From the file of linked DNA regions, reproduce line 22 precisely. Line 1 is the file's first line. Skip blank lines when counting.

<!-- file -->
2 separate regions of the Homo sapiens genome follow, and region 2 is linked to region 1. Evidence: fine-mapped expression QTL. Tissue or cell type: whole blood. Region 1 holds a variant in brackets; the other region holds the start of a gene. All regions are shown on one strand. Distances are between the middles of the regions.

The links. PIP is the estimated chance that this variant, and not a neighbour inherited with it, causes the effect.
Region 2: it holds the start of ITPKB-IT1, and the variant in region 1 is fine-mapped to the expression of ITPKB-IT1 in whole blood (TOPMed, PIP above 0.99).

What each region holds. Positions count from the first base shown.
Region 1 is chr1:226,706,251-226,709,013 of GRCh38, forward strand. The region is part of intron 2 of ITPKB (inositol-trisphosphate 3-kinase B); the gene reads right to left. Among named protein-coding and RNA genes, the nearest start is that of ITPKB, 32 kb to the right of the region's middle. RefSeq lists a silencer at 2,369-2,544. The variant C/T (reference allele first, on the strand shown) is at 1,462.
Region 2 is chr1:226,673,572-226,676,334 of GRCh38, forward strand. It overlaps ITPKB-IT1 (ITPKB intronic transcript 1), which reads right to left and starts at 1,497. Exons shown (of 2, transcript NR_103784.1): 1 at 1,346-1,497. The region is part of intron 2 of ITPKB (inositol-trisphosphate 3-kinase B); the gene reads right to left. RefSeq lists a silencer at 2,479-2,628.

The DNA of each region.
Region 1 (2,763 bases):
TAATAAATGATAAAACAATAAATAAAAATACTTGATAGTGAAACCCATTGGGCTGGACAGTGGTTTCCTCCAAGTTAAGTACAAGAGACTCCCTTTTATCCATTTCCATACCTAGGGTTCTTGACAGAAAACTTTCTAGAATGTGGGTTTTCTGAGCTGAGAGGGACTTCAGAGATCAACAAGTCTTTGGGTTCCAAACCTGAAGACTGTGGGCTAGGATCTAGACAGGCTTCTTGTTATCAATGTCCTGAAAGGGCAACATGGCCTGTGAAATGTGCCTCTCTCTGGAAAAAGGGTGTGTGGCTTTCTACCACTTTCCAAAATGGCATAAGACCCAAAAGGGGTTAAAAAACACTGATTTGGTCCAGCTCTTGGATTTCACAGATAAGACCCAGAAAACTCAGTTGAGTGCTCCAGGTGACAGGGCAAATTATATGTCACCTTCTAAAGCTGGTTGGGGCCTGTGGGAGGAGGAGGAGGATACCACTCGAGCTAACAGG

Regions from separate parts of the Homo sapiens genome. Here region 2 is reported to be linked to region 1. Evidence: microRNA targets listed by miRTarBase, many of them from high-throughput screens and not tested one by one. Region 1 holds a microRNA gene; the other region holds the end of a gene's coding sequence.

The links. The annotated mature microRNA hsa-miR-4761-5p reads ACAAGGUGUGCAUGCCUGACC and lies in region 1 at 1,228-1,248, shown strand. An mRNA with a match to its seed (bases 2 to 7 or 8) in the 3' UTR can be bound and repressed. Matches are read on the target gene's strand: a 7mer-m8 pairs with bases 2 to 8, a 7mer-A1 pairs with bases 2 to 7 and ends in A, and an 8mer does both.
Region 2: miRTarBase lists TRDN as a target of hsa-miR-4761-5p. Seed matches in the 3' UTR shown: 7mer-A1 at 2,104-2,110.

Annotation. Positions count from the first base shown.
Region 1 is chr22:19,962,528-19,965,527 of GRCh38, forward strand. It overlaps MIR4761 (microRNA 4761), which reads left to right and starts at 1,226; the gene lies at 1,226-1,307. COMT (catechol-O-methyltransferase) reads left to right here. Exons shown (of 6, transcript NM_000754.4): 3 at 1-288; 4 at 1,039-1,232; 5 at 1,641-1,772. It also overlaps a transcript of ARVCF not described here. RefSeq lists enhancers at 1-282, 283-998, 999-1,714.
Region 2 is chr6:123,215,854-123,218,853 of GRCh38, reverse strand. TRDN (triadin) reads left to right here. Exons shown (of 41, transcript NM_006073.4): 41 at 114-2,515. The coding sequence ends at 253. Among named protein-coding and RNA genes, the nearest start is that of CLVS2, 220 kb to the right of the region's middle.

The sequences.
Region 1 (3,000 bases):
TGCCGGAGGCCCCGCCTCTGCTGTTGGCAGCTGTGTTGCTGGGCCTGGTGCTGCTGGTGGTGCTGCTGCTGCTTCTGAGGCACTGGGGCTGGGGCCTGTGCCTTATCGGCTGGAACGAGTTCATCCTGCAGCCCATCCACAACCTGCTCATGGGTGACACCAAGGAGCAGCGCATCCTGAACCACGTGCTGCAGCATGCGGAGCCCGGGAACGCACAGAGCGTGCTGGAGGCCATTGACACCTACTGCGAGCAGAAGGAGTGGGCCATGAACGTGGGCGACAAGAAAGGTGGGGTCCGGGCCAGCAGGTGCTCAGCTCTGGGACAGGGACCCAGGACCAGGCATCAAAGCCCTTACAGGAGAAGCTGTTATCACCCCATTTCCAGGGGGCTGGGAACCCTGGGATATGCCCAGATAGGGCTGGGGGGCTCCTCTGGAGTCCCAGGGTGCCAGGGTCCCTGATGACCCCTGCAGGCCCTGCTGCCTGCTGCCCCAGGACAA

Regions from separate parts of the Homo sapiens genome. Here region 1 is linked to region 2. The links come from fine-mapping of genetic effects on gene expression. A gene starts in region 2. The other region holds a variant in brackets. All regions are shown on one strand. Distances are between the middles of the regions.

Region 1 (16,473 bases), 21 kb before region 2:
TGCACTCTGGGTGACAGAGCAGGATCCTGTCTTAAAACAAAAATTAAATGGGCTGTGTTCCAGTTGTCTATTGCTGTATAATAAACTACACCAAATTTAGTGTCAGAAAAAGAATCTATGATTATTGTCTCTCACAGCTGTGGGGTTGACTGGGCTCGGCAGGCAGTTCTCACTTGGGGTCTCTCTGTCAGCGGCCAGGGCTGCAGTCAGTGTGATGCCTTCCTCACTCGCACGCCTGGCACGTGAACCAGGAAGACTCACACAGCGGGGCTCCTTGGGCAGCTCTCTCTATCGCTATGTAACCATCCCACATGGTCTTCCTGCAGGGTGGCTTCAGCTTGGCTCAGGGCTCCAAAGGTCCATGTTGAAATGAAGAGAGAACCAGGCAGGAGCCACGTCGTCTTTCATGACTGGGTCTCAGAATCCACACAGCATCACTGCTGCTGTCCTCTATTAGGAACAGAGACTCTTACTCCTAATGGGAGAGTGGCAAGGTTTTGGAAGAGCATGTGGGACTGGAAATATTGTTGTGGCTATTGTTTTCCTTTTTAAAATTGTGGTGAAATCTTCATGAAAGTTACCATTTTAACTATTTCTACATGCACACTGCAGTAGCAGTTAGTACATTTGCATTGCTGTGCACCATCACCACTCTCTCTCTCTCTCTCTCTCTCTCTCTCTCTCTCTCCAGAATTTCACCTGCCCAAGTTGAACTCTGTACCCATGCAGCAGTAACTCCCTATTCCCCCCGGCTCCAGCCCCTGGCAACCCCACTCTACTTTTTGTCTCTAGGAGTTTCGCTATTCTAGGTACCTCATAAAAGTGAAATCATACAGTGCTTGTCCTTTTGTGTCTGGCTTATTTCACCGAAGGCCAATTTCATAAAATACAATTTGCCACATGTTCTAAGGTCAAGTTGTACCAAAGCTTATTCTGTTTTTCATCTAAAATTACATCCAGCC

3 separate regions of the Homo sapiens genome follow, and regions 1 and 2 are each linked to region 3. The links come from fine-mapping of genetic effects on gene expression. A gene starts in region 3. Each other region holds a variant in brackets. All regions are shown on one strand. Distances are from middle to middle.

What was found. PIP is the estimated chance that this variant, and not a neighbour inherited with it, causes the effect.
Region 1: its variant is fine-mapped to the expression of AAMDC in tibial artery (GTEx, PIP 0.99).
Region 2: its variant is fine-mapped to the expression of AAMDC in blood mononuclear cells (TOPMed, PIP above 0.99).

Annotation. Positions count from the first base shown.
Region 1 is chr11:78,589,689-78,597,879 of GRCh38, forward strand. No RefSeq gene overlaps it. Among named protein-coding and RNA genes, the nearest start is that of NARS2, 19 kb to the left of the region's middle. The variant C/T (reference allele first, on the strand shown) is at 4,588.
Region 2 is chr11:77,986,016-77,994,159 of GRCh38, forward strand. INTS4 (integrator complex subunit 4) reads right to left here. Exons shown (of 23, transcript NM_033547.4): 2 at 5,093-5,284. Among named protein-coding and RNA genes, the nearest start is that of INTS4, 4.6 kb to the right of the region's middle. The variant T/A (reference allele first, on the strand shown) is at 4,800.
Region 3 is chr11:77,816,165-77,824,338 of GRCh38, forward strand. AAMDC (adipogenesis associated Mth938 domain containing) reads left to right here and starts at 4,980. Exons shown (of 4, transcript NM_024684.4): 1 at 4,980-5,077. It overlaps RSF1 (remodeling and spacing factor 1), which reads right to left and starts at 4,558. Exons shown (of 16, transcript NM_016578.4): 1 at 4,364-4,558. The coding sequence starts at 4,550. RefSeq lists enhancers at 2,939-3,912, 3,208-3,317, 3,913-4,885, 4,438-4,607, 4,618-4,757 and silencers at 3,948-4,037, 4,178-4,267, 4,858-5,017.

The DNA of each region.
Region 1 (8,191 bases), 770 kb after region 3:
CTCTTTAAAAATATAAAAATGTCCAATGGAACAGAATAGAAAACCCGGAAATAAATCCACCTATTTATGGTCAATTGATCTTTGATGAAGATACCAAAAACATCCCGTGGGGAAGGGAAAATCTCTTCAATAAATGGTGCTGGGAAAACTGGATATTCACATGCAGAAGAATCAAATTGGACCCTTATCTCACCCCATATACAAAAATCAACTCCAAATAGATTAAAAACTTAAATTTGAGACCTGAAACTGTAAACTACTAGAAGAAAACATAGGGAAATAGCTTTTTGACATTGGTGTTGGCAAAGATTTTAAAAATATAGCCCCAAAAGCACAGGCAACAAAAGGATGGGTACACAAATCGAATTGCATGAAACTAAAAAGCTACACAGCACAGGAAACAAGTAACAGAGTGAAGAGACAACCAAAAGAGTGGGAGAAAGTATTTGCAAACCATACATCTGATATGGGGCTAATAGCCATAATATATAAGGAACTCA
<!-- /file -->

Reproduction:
3 separate regions of the Homo sapiens genome follow, and regions 1 and 2 are each linked to region 3. The links come from fine-mapping of genetic effects on gene expression. A gene starts in region 3. Each other region holds a variant in brackets. All regions are shown on one strand. Distances are from middle to middle.